Smedley, the co-founder and co-host of "I Mom So Hard," recalls when she started having negative body image thoughts. "I almost remember when I started saying bad things about myself in college, that message in my head or being harder on myself than I needed to be, and I've just made the conscious effort to not say those things in front of my kids," said Smedley, who has a 4-year-old son and a daughter who is about to turn 2.
"I want them both to have realistic standards about health and beauty and body image, and love themselves how they are," she said. "I remember my mom, who was adorable ... saying bad things about herself, like, 'Oh, I need to wear this skirt swimsuit to cover my thighs,' and it's just what she was taught, and I want it to end with me."
Hensley remembers a moment in which she said something negative about how she looked in front of her daughter. "I was like, 'Ah, I just look so fat in this,' something like that, and my daughter looked at me as though I hurt her feelings by saying something bad about myself," she said. "I realized in that moment that what I say about myself is how she's going to feel about herself or she's going to learn how to form those thoughts, and I want to avoid that as long as we can."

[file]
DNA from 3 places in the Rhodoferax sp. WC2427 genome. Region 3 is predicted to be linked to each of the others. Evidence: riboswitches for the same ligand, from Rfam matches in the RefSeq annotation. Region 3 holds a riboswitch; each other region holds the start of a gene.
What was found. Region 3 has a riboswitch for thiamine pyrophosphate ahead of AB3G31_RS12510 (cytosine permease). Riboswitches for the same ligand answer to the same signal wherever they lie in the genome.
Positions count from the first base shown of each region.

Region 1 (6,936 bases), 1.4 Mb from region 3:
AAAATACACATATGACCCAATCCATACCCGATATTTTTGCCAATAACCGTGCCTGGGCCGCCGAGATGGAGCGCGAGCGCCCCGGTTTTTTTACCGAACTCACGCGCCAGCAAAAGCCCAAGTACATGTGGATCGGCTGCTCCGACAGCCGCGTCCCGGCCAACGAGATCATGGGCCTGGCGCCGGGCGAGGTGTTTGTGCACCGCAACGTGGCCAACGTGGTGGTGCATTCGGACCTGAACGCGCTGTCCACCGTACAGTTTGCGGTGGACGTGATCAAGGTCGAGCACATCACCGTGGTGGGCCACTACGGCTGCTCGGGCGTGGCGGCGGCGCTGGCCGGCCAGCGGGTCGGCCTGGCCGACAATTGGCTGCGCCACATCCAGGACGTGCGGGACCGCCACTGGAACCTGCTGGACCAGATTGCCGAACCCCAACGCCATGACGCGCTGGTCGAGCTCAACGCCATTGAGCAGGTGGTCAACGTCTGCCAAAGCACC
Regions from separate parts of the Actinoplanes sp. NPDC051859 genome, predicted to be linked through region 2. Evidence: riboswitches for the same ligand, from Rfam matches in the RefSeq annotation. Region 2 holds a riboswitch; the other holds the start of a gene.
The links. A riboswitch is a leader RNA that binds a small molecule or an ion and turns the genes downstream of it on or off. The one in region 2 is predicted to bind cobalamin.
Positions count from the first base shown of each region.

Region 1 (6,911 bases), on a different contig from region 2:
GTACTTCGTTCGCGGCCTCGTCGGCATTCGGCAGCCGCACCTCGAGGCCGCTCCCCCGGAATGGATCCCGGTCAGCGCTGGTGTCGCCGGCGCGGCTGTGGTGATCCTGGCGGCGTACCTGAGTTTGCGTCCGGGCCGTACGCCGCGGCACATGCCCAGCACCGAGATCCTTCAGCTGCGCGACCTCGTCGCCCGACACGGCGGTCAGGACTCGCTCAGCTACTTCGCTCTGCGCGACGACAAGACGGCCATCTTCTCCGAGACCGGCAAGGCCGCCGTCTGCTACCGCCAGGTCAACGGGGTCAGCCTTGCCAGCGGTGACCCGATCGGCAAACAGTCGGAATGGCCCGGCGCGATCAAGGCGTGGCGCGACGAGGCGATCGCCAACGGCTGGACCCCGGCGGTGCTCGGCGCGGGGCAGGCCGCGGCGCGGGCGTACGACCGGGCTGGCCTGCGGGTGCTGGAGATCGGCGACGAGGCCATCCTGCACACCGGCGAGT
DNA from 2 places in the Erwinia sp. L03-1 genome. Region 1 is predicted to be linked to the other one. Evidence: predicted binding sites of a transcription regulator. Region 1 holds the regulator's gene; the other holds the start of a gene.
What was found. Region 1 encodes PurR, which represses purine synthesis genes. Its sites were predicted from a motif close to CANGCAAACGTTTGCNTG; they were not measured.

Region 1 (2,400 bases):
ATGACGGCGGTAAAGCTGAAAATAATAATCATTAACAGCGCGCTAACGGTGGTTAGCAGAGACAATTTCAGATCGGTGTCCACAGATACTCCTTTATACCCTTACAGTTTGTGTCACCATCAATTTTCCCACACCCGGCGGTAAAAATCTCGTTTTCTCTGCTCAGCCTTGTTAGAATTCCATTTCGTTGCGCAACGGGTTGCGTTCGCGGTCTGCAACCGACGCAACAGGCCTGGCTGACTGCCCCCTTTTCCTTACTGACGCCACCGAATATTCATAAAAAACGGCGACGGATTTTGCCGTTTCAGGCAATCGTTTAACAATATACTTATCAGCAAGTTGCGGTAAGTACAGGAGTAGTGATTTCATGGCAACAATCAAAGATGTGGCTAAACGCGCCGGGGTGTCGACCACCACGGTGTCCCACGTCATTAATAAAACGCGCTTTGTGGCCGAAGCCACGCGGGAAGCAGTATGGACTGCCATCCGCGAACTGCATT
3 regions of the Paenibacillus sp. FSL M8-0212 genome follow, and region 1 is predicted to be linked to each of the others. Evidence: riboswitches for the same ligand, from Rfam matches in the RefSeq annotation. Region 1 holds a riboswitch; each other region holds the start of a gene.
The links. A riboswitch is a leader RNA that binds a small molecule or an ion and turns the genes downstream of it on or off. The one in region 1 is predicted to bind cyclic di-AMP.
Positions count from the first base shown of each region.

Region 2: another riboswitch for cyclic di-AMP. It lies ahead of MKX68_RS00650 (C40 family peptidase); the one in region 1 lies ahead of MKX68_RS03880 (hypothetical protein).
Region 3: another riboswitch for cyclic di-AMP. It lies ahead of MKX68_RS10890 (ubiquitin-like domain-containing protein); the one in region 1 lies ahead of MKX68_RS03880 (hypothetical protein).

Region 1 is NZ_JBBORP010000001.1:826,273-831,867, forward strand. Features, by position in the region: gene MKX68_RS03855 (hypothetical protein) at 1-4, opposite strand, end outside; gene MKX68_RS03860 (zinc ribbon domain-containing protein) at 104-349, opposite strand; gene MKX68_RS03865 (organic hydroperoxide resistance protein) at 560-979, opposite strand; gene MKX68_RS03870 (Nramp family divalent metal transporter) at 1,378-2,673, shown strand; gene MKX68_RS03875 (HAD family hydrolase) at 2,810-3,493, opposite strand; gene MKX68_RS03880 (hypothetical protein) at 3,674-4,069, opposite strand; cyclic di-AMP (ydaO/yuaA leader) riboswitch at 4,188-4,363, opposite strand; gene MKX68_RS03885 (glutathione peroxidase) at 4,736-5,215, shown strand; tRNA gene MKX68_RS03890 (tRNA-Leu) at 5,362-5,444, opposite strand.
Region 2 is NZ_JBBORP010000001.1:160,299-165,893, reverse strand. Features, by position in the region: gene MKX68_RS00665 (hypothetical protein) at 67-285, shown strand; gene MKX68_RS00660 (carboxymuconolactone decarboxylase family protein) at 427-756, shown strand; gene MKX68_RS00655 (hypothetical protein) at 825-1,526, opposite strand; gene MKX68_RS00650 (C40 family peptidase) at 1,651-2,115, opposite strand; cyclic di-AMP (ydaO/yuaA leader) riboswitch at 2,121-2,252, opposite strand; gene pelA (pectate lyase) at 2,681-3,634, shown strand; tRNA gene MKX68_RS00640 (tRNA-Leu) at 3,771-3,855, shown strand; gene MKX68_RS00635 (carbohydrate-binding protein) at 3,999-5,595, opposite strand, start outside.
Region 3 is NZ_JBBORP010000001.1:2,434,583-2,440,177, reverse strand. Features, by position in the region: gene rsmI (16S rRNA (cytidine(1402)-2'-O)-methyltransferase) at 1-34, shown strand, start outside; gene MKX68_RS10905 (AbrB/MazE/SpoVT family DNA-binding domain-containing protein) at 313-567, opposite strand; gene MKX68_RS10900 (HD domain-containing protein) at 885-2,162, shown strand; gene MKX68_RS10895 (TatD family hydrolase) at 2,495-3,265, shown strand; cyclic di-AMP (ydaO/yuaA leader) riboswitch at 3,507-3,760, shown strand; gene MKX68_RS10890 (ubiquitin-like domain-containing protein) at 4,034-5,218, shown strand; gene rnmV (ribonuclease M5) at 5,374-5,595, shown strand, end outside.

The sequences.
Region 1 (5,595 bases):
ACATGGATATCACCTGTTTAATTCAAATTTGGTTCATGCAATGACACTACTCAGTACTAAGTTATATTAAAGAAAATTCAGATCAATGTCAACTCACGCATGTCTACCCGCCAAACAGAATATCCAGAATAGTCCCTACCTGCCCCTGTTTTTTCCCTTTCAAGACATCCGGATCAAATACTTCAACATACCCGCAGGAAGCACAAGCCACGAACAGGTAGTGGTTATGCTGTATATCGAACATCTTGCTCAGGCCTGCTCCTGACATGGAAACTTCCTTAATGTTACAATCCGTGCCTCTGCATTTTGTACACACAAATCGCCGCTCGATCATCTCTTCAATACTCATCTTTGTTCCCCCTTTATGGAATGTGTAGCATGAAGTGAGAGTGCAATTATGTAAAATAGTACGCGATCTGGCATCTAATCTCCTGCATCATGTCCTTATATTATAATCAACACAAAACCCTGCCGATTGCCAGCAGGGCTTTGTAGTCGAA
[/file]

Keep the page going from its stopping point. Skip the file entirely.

So instead of talking in a negative way about her looks, she turns to the positive, such as saying that she feels so strong or she's happy her legs are thick so she can pick up the gardening soil, "just sort of shifting it from 'How do I look? What am I wearing? Am I filling the quota of attractive?' All that crap," she said. "I like to pivot away from it altogether and just try to have a different conversation, because you can easily get sucked in, and I don't want to do that in front of (my daughter) or my son, because I don't want my son to think that we equate a girls' worth with the way she looks."
Scary Mommy's Smokler said that if you are always putting yourself down for how you look, that's what the kids are going to have in their heads for the rest of their lives.